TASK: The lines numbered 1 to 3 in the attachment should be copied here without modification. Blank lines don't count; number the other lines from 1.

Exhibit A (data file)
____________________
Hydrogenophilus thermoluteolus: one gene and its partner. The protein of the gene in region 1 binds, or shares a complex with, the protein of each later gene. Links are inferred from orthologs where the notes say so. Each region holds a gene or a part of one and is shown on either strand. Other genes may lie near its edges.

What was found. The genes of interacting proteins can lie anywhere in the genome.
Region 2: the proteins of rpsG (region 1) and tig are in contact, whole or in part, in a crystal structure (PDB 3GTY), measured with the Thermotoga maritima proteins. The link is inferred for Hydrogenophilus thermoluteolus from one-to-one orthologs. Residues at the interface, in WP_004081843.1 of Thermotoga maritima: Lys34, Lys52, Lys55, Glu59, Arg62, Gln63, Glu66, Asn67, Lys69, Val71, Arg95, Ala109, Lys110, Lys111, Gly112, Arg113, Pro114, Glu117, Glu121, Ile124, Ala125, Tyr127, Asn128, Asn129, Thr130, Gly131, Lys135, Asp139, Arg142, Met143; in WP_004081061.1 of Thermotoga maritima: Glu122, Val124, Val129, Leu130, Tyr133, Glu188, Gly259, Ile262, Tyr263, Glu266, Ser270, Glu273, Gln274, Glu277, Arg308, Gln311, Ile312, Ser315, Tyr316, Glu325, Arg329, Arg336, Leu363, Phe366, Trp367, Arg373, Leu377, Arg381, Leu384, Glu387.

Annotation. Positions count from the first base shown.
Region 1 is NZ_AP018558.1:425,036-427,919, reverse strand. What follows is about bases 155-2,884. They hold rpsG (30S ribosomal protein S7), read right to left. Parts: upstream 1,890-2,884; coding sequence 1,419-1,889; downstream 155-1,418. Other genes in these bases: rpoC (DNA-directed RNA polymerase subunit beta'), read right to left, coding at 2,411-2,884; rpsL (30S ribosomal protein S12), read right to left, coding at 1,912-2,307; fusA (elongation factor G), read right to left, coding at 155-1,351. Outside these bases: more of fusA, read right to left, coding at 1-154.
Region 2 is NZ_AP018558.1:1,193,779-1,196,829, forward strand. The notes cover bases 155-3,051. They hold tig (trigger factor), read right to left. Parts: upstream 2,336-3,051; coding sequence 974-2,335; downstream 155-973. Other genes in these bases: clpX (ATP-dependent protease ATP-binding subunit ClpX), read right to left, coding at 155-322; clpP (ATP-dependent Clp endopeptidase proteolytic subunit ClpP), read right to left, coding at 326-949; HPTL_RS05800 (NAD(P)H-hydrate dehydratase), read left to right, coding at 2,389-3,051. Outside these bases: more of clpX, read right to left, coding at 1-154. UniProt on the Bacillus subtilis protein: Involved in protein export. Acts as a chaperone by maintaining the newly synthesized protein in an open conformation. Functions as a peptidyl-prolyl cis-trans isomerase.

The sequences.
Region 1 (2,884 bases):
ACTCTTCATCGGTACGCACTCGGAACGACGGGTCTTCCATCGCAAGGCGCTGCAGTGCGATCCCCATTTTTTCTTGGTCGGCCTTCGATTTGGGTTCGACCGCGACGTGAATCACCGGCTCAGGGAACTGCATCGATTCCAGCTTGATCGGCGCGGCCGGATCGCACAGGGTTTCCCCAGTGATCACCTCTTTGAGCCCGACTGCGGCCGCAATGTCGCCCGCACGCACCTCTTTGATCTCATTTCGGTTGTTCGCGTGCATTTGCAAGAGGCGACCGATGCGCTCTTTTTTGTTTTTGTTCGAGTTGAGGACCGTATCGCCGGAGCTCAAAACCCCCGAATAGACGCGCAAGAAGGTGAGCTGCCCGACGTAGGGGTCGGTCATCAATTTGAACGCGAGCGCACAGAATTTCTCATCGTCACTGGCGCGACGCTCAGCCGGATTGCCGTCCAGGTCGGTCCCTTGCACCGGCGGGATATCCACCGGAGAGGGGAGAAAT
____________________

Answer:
Hydrogenophilus thermoluteolus: one gene and its partner. The protein of the gene in region 1 binds, or shares a complex with, the protein of each later gene. Links are inferred from orthologs where the notes say so. Each region holds a gene or a part of one and is shown on either strand. Other genes may lie near its edges.

What was found. The genes of interacting proteins can lie anywhere in the genome.
Region 2: the proteins of rpsG (region 1) and tig are in contact, whole or in part, in a crystal structure (PDB 3GTY), measured with the Thermotoga maritima proteins. The link is inferred for Hydrogenophilus thermoluteolus from one-to-one orthologs. Residues at the interface, in WP_004081843.1 of Thermotoga maritima: Lys34, Lys52, Lys55, Glu59, Arg62, Gln63, Glu66, Asn67, Lys69, Val71, Arg95, Ala109, Lys110, Lys111, Gly112, Arg113, Pro114, Glu117, Glu121, Ile124, Ala125, Tyr127, Asn128, Asn129, Thr130, Gly131, Lys135, Asp139, Arg142, Met143; in WP_004081061.1 of Thermotoga maritima: Glu122, Val124, Val129, Leu130, Tyr133, Glu188, Gly259, Ile262, Tyr263, Glu266, Ser270, Glu273, Gln274, Glu277, Arg308, Gln311, Ile312, Ser315, Tyr316, Glu325, Arg329, Arg336, Leu363, Phe366, Trp367, Arg373, Leu377, Arg381, Leu384, Glu387.